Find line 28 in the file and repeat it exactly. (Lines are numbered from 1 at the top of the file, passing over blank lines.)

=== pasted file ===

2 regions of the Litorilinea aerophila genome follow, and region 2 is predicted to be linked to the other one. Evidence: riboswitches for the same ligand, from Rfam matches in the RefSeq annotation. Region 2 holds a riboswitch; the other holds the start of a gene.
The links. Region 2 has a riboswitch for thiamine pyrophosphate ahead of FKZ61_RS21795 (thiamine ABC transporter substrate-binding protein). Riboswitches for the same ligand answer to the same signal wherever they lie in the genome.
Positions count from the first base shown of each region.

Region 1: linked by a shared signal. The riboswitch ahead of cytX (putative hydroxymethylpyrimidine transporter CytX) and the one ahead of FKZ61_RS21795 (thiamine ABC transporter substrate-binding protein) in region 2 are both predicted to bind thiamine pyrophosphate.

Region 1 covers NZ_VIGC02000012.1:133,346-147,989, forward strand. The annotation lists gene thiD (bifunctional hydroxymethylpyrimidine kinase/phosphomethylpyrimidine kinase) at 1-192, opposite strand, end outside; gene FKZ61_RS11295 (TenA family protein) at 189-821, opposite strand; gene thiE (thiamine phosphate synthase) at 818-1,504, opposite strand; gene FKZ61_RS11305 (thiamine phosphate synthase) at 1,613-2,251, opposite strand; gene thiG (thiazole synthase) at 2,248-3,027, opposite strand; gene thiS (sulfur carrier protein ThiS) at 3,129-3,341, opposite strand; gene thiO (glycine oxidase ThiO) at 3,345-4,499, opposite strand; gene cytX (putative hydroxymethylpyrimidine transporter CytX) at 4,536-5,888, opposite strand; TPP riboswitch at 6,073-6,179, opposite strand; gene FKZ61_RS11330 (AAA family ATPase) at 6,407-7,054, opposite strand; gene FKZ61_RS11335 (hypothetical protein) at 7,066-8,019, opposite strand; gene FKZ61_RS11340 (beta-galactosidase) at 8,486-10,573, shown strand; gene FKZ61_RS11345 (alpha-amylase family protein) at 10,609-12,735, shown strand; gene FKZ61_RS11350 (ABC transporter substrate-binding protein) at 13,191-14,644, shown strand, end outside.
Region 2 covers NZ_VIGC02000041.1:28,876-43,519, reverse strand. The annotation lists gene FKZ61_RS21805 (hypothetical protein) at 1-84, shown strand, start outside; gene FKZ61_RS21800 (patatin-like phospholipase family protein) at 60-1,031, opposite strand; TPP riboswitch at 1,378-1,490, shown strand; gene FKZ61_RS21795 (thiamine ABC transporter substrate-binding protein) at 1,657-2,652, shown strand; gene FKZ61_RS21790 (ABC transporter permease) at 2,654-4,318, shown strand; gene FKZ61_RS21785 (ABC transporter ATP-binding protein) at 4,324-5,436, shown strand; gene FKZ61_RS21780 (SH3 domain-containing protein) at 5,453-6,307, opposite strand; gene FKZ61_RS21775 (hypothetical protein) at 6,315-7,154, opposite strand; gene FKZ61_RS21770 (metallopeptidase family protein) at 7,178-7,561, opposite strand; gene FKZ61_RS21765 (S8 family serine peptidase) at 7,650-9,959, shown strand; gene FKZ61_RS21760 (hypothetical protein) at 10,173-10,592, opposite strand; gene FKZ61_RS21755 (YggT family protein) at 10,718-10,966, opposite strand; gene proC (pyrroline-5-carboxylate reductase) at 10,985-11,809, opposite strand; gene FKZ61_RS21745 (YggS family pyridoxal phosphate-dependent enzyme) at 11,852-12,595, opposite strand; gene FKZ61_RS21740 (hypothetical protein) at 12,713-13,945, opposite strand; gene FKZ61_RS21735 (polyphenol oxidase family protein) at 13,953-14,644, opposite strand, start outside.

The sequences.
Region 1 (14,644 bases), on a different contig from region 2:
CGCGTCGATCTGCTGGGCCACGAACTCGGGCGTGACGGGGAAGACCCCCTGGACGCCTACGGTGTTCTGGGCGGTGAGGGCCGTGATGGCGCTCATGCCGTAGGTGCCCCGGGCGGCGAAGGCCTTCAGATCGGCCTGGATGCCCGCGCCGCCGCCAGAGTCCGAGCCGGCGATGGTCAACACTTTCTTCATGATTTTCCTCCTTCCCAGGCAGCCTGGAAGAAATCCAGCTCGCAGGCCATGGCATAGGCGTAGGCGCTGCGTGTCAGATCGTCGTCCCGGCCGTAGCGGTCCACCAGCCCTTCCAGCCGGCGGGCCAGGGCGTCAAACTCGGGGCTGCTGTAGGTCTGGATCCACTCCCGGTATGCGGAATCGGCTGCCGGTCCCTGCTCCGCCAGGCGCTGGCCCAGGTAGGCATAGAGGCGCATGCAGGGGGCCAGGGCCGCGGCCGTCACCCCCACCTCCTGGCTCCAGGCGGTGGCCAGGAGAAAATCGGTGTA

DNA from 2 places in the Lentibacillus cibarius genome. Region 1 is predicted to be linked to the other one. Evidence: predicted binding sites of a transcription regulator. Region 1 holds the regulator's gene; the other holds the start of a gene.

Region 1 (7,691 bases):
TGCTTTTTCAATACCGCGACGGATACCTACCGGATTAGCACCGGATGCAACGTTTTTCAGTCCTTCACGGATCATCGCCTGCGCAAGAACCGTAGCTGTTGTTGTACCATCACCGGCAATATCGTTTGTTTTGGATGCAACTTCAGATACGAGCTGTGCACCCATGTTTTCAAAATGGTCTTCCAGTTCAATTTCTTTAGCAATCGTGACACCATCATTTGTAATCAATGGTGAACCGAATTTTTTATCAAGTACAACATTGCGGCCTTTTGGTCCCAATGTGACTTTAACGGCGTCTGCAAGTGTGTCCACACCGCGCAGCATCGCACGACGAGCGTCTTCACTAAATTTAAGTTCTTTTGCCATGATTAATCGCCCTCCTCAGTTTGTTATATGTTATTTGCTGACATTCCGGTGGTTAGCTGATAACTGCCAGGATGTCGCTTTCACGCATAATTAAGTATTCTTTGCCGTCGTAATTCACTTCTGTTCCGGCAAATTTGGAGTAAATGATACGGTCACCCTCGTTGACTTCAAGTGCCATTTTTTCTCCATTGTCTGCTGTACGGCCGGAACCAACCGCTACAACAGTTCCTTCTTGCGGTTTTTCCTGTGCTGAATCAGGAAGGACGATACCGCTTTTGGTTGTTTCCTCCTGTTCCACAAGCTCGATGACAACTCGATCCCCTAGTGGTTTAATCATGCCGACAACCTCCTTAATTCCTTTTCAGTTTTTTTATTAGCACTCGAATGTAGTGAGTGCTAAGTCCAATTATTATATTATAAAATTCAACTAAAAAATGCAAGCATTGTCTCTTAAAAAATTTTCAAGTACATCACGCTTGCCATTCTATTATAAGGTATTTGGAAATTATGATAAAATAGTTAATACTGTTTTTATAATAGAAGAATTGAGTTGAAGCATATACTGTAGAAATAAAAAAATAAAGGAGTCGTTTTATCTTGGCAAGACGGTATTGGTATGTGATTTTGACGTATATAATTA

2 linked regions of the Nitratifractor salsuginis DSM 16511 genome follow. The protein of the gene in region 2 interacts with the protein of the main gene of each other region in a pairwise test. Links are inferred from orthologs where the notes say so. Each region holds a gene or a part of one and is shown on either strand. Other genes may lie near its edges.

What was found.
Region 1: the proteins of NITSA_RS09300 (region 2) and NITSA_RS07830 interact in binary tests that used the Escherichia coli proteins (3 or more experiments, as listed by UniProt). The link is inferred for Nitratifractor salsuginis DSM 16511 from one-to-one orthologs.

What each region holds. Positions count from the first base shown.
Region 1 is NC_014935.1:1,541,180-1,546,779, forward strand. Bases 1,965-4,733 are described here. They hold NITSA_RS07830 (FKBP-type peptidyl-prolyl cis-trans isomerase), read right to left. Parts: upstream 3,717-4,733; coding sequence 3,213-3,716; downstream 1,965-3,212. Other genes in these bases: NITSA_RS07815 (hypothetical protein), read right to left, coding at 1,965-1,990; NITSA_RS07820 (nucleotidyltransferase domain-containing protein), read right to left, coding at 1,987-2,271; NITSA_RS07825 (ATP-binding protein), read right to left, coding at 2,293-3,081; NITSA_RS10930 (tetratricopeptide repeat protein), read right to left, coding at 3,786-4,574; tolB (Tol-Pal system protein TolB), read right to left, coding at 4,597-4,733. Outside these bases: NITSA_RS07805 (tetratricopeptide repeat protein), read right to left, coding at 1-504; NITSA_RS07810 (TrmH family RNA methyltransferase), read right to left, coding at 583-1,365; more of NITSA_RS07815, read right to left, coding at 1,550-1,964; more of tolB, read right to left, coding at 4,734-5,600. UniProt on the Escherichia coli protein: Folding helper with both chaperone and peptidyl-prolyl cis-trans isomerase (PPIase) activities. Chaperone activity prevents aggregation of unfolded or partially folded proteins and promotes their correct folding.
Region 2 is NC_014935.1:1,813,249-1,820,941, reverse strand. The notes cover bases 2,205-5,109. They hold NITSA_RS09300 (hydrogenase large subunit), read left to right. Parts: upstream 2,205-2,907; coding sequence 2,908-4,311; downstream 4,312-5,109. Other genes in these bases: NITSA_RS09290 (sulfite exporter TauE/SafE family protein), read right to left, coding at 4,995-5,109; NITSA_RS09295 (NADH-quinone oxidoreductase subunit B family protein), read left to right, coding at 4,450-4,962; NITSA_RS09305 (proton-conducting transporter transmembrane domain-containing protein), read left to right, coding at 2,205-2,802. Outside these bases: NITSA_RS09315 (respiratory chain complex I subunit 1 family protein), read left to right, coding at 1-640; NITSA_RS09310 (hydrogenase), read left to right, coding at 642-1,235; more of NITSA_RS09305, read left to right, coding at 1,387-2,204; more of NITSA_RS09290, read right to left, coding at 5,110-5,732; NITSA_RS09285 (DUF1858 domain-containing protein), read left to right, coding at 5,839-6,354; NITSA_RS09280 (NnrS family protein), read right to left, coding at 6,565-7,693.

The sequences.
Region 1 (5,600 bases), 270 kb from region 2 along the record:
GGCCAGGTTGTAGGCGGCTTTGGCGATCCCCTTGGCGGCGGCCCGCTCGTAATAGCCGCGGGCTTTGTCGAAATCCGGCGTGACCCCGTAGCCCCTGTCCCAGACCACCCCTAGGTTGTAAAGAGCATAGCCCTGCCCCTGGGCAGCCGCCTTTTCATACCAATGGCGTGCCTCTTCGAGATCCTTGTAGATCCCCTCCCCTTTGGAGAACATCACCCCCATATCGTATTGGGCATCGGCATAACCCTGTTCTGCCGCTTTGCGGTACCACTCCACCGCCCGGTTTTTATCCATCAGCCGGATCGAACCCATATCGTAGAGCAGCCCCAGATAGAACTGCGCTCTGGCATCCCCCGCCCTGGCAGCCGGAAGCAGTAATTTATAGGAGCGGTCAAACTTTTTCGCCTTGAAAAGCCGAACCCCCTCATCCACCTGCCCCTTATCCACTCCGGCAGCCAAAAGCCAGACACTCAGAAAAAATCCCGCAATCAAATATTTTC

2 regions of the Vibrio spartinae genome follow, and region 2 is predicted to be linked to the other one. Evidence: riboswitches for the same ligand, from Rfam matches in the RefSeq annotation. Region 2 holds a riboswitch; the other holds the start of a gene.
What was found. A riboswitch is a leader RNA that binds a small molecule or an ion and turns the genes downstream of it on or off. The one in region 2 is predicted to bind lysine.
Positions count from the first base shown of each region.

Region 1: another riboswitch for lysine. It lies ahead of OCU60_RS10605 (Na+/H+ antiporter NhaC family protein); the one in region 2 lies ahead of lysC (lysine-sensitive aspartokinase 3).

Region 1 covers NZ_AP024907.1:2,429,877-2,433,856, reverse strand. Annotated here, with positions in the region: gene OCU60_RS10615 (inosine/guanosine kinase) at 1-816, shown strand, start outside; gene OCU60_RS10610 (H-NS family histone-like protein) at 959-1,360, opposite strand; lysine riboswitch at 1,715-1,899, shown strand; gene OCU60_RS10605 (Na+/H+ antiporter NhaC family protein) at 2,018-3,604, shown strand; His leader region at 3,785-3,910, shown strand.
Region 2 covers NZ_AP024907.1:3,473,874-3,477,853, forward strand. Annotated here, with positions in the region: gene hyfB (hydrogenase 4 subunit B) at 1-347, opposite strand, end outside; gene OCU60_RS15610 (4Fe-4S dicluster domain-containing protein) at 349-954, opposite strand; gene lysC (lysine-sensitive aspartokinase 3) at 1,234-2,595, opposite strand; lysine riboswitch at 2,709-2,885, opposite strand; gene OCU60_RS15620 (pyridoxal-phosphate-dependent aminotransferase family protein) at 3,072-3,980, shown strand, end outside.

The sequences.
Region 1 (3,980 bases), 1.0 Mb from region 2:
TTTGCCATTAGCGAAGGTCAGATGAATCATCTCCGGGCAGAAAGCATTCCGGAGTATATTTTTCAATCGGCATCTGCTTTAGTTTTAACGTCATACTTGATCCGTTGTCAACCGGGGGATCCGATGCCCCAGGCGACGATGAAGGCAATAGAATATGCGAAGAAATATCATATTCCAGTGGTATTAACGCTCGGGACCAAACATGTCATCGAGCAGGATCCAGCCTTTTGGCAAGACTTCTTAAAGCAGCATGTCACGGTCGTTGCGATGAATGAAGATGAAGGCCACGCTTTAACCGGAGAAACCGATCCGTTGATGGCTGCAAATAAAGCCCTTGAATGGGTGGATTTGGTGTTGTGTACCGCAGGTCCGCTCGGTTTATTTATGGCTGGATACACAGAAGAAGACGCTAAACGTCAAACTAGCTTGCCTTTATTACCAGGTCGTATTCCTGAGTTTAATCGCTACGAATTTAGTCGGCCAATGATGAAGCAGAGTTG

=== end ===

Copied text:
The sequences.